If you think in order to get started with homesteading you need to move to a farm, think again!
A homestead may mean different things to different people, but broadly speaking, it is all about living a self-reliant lifestyle.
In today's post we'll show you 7 ways you can develop more self-sufficiency, practice sustainable living techniques, urban agriculture and a frugal lifestyle.
Let's be honest here, you won't be able to start homesteading without simplifying your life first.
Sometimes we get caught up wanting to do more and more, when in fact doing less but doing it really well, is a so much better approach.
Is there anything in your life that is draining your energy, time and money that you could cut back or completely eliminate?
If you try to ADD homesteading to your life without taking anything else out, you are just setting up yourself for stress and disappointment.
Everything is easier with friends, right? Plus, it's nice to partner up sometimes.If all you ever hear from people is how crazy you are for homesteading, and you don’t have anyone to talk about your new lifestyle and interests, you are going to get burnt out. Your homesteading buddies will be there to support you when you need them. The best people to ask your homesteading questions are experienced homesteaders in your area.
All you need to get started is sun, water, seeds and some dirt. Contrary to popular belief, seeds do grow in almost any old soil. Your plants might not be the same size as your neighbor who has an established compositing routine, but your seeds will still grow. You can borrow a shovel from a friend, or grow a “no-till” garden. If you have zero dirt/land to grow some seeds in, you just need to get creative. Use pots, sign up for a spot in the community garden, or better yet, you can borrow a few feet in your friends yard.
Then you have to preserve what you grow. If you do your research, you´ll find there are a million ways to preserve what you gather. Fermenting is a very simple way of preserving vegetables: all you need is salt and fresh produce. Lacto-fermentation uses a natural process to preserve foods that also creates loads of healthy bacteria, which is great for boosting immunity and gut health. If you’re new to fermenting, Masontops offers a number of kits and tools that can get you started, like The Complete Fermentation Kit.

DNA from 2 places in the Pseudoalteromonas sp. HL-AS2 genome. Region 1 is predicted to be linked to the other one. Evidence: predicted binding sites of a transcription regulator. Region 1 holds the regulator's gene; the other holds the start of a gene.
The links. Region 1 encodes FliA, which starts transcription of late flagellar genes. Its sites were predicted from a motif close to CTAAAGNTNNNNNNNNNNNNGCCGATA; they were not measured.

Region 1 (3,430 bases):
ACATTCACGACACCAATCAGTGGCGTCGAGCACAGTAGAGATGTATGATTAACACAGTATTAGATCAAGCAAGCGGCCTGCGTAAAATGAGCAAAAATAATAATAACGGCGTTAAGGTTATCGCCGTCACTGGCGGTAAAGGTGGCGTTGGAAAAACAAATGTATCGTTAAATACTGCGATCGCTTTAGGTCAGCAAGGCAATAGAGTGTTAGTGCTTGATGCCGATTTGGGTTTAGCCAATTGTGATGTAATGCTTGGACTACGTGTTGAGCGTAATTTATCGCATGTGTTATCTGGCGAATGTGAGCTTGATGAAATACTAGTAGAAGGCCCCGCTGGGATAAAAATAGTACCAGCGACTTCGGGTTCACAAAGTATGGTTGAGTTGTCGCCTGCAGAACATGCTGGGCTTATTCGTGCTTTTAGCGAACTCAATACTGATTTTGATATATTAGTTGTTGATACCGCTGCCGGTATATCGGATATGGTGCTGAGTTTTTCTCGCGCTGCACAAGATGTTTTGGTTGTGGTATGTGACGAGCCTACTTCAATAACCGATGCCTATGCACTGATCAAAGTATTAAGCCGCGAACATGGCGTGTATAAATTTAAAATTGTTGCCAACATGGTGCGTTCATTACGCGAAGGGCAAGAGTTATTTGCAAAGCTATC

You don't need to sew all of your family clothes to save money, but every little bit counts. Remember, sewing is not an all or nothing activity. If you don’t own a sewing machine, you can start out with small things that only require a needle and thread, like mending your clothes instead of buying new ones, or letting out the hem to your growing kids pants so they fit for a few more months.
Sewing and mending are incredibly valuable homesteading skills that will save you lots of money. So make it your goal to learn at least basic sewing skills!
When it comes to homesteading, procrastination will cost you not only money, but also time and problems. Go ahead and start making lists, planning meals and drawing out your garden. The more you plan, the better you will be at managing your resources.
Think about what a difference it would make if you were to plan out an entire month of meals. And this applies to anything, not only food. Plan ahead what tools and supplies you will need; you could be asking friends early on, or keeping your eyes out for those things at the thrift store. Think about it.
Starting a compost pile might be one of the most inexpensive homesteading activities you can start. Just throw everything compostable into a pile, and water and churn it every once in a while. Add some of your pets poop to your pile and you will really have some black gold.
Composting is not that difficult and it’s really hard to get it wrong. Just think of all the benefits of making your own compost, having a more productive and healthy garden, and free fertilizer.
Part of homesteading is being frugal. The easiest way to waste your money is to buy things you can’t reuse or are poor quality and will quickly need replacing. Invest in good tools, even if it means waiting a little longer to purchase them, and ditch single-use items and items that only serve one use. Many homesteaders gravitate towards Mason jars because they can be reused for years without losing their quality, they make great drinking glasses, storage containers, canning/fermenting vessels, sprouting jars, and even can be used to organize hardware and other small household items.
Homesteading can be a big commitment, but also you will find it's empowering, stress-relieving and absolutely worth it!
|Regular||2.75 in / 7 cm|
|Wide||3.38 in / 8.6 cm|